It appears that how you use water is more important than how much you use when trying to protect grapevines from the impact of heatwaves.
Two projects being run in the Riverland by the University of Adelaide are producing quite dramatic results when applying specific cooling techniques rather than just leaving the everyday irrigation running for longer.
Delivering water directly to the roots and surrounding soil the night before a summer scorcher can reduce daytime canopy temperatures by as much as 5°C below ambient temperatures. Photo: Dr Vinay Pagay
Delivering water directly to the roots and surrounding soil the night before a summer scorcher can reduce daytime canopy temperatures by as much as 5°C below ambient temperatures. Using misters to lightly spray the canopy during the heat of the day is even more effective, dropping the temperature by 10–12°C.
The techniques are quite different, but each achieves the aim of ensuring vines do not shut down even when temperatures hit the mid 40s – which is contrary to previous thinking. And, according to project leader Dr Vinay Pagay from the School of Ag, Food and Wine at Waite, even if you have to use them these techniques 5 or 6 times a year it will only increase your water usage by 5 per cent.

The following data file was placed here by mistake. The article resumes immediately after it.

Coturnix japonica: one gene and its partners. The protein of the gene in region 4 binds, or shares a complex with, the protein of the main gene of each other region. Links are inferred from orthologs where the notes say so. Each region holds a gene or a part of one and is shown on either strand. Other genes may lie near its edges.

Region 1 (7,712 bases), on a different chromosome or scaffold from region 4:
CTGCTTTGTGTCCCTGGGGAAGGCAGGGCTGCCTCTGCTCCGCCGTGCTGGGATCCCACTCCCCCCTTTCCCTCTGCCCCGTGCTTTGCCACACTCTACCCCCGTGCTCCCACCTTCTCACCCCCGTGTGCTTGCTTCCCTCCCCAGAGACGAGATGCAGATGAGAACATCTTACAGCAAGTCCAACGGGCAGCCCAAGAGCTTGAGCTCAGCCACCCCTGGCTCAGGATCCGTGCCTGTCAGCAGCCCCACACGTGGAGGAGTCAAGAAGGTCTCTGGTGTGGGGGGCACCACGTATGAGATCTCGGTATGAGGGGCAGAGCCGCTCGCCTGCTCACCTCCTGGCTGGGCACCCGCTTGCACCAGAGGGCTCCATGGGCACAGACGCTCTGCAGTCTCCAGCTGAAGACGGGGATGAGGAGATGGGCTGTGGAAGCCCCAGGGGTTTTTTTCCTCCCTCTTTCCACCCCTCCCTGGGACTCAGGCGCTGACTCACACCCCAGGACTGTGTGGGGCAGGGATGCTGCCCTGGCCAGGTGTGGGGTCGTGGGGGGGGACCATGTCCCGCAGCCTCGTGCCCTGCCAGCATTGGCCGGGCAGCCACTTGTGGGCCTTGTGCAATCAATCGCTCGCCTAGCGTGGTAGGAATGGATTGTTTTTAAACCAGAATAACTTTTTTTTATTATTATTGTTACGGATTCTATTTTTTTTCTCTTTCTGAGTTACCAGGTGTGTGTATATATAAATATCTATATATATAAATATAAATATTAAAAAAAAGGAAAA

“Both are very efficient techniques”, he said. “If you just turn on the tap 20 per cent more you only see a temperature drop of 1–2 degrees during the day, but with our under-canopy sprinklers it’s 5 degrees and with misters 10–12 degrees. That’s a huge difference.”
The water used is additional to normal irrigation because the trials show that neither technique influences soil moisture or vine water status.
“Even with the night watering we aren’t altering the water availability to the vine. We are using almost all of that water for evaporative cooling through the soil.”
Misters are more effective but also a little more expensive to install and the mister heads have to be removed before pruning or harvesting as they can get tangled in machinery. An automated system is used so misters will turn on and off at regular intervals. On the hottest days, temperatures rise quickly once the misting stops.
Watering in the evening is less expensive because growers already have irrigation systems in place. All that’s needed is to install sprinklers to wet the inner and mid rows.
Misters also are not recommended with very saline water, as salt can clog them and there is a risk of leaf burn. Disease does not seem to be an issue, however.
‘One grower concern is increased incidence of botrytis or the mildews because you are wetting the canopy but we’re not seeing that. We’re working in the Riverland and at the Waite in Adelaide – when it gets hot enough to warrant using misters the water doesn’t stay on the fruit or leaves for very long.’
Dr Pagay said both techniques would be particularly valuable in warmer inland regions where heatwaves could be regular, long and damaging. However, they would also be of use when growing premium fruit in any region, as any spell of hot weather could cause the loss of important aromas and flavours in the fruit.
Using misters to lightly spray the canopy during the heat of the day is even more effective, dropping the temperature by 10–12°C. Photo: Dr Vinay Pagay